Japan's World War II soldier who refused to surrender for 29 yrs, dies

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Japan's World War II soldier who refused to surrender for 29 yrs, dies
Tokyo, Jan 21: A Japanese soldier who hid in the jungles of the Philippines for nearly three decades, refusing to believe that World War II had ended, died in Tokyo on Monday. The soldier, Hiroo Onoda was 91 years old.His life story is astounding - a fine example of how far Japanese soldiers would go to stay loyal to their emperor.

In 1944, as a lieutenant, Onoda was sent to a small island of Lubang in the western Philippines to spy on U.S. forces in the area. Japanese imperial army was defeated in the Philippines in the latter stages of the war, but Onoda evaded capture. Most of the Japanese troops on the island withdrew or surrendered in the face of oncoming American forces.But Onoda and few colleagues remained in the jungle, refusing to come out as they believed that the war wasn't over yet.

He stayed in the jungle for 29 years during which he survived on food gathered from the jungle or stolen from local farmers. One by one, Onoda's colleagues in the hide out died due to various circumstances. Finally, left alone to live in difficult conditions, Onoda was persuaded to come out of hiding in 1974. His former commanding officer visited him and told him he was released from his military duties.

In his battered old army uniform, Onoda handed over his sword, nearly 30 years after Japan surrendered..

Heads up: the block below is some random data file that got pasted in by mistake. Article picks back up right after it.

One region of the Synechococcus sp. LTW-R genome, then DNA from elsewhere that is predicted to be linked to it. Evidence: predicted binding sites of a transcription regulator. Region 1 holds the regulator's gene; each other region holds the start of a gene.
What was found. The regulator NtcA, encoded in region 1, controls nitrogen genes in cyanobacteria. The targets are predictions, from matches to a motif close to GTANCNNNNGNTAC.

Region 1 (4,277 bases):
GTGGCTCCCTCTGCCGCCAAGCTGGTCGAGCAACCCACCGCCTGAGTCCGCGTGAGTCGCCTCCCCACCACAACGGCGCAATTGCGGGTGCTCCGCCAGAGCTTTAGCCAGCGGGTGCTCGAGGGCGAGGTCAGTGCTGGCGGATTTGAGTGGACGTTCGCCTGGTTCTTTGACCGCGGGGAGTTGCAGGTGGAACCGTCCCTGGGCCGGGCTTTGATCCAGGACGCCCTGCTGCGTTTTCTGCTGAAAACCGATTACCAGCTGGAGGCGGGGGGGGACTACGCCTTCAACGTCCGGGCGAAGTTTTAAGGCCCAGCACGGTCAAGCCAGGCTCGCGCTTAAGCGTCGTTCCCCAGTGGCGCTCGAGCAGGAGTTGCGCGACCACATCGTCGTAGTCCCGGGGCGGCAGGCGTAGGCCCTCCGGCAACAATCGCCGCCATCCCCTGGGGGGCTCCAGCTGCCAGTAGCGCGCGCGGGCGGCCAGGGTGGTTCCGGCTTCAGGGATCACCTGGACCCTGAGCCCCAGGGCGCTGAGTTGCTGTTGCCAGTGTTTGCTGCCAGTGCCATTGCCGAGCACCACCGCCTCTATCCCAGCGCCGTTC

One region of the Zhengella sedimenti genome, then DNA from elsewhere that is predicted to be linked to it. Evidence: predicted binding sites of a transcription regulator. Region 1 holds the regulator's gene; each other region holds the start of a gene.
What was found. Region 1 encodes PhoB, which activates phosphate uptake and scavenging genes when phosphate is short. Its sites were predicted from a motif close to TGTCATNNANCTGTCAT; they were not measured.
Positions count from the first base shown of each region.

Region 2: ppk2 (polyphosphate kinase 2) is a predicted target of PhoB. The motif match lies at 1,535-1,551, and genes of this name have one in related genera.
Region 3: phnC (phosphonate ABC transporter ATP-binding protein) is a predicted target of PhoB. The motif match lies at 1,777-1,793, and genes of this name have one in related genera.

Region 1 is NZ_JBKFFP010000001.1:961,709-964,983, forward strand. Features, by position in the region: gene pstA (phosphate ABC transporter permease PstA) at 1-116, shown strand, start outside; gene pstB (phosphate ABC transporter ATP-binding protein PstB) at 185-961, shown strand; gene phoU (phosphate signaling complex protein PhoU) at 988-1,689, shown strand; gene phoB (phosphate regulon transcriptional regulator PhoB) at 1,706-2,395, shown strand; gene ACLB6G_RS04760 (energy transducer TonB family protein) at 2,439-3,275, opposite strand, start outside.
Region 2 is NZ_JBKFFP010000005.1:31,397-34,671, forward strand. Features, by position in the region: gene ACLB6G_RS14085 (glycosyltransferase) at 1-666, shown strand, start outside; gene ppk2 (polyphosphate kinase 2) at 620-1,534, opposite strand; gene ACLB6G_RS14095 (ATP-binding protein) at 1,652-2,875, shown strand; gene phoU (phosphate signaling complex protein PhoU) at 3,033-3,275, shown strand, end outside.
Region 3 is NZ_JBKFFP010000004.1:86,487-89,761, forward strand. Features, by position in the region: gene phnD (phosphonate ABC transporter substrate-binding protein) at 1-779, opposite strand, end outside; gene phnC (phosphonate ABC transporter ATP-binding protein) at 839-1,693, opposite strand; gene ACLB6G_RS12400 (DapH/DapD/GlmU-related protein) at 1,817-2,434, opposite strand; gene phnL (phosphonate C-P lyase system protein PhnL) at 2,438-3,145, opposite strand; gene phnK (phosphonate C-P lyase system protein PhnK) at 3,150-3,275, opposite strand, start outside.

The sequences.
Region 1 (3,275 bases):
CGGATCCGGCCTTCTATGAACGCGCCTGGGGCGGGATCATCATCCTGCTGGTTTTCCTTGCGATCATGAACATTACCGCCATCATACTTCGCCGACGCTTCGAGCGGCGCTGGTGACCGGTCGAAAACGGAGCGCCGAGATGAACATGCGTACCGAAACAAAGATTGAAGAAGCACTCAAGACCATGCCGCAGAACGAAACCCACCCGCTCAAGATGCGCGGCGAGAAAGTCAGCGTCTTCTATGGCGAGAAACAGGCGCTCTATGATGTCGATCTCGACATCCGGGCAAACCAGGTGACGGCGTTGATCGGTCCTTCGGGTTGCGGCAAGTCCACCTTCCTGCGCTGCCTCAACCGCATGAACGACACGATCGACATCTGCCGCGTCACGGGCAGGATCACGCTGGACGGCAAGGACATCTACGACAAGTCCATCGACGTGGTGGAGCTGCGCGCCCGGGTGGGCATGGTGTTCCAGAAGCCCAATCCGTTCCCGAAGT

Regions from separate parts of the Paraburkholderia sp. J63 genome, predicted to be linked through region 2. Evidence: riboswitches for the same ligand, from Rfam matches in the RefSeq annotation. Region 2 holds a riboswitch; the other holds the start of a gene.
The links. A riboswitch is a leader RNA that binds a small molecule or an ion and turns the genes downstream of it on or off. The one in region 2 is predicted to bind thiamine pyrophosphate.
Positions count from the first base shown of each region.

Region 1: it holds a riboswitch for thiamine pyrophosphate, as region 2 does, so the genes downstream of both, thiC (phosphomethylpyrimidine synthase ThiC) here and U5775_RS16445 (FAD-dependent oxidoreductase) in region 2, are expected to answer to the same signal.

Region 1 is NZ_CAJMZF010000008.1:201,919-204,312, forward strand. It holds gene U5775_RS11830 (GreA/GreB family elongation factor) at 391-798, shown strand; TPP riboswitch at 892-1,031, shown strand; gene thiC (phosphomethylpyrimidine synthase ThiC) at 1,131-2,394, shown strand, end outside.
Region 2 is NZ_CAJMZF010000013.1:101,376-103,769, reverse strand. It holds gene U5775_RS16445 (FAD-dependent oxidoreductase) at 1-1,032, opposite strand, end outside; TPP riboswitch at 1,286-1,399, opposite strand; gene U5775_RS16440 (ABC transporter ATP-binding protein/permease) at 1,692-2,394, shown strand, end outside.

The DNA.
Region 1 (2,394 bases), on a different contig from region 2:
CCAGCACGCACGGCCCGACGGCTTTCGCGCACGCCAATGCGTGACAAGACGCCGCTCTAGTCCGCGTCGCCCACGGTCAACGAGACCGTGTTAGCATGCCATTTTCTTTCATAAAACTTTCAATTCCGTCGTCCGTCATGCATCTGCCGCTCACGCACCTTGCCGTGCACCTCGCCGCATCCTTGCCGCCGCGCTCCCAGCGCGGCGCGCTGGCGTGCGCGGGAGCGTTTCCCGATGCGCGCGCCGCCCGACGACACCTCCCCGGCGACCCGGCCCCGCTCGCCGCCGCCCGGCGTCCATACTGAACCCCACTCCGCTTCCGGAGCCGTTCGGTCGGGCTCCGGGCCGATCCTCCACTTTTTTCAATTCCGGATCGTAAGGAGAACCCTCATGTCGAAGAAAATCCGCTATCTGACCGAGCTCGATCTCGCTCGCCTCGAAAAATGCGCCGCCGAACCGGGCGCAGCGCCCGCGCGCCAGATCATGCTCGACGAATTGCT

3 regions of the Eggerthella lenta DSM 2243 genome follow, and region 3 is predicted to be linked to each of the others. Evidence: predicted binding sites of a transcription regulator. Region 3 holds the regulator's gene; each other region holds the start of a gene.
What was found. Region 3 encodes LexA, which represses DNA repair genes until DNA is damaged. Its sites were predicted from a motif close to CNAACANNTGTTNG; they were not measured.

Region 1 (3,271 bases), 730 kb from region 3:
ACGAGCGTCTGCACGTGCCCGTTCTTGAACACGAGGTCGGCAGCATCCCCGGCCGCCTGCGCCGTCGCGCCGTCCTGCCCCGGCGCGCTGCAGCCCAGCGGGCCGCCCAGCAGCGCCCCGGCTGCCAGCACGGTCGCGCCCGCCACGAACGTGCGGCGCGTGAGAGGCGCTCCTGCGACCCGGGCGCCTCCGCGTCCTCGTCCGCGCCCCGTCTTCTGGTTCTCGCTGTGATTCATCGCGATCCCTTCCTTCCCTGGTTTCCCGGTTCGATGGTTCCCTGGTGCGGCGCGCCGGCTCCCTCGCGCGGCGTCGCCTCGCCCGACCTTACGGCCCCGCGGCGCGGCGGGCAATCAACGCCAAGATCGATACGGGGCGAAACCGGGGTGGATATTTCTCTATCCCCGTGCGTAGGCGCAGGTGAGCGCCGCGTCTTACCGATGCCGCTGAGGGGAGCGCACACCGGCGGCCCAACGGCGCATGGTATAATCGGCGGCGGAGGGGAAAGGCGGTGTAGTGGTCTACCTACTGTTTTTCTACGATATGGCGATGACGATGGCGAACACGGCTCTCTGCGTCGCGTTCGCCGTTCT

"Every Japanese soldier was prepared for death, but as an intelligence officer I was ordered to conduct guerrilla warfare and not to die," Onoda told CNN affiliate, the Australian Broadcasting Corporation.

When he returned to Japan, he received a hero's welcome. There, he was a figure from a different era emerging into post-war modernity. But anger remained in the Philippines, where he was blamed for multiple killings. He, suring the hiding stint, had killed at least 30 people passing them for enemy soldiers. The Philippines government pardoned him. But when he returned to Lubang in 1996, relatives of people he was accused of killing gathered to demand compensation.

After his return to Japan, he moved to Brazil in 1975 and set up a cattle ranch. "Japan's philosophy and ideas changed dramatically after World War II," Onoda told ABC. "That philosophy clashed with mine so I went to live in Brazil." In 1984, he set up an organization, Onoda Shizenjyuku, to train young Japanese in the survival and camping skills he had acquired during his decades in Lubang's jungles. His adventures are detailed in his book "No Surrender: My Thirty-year War."

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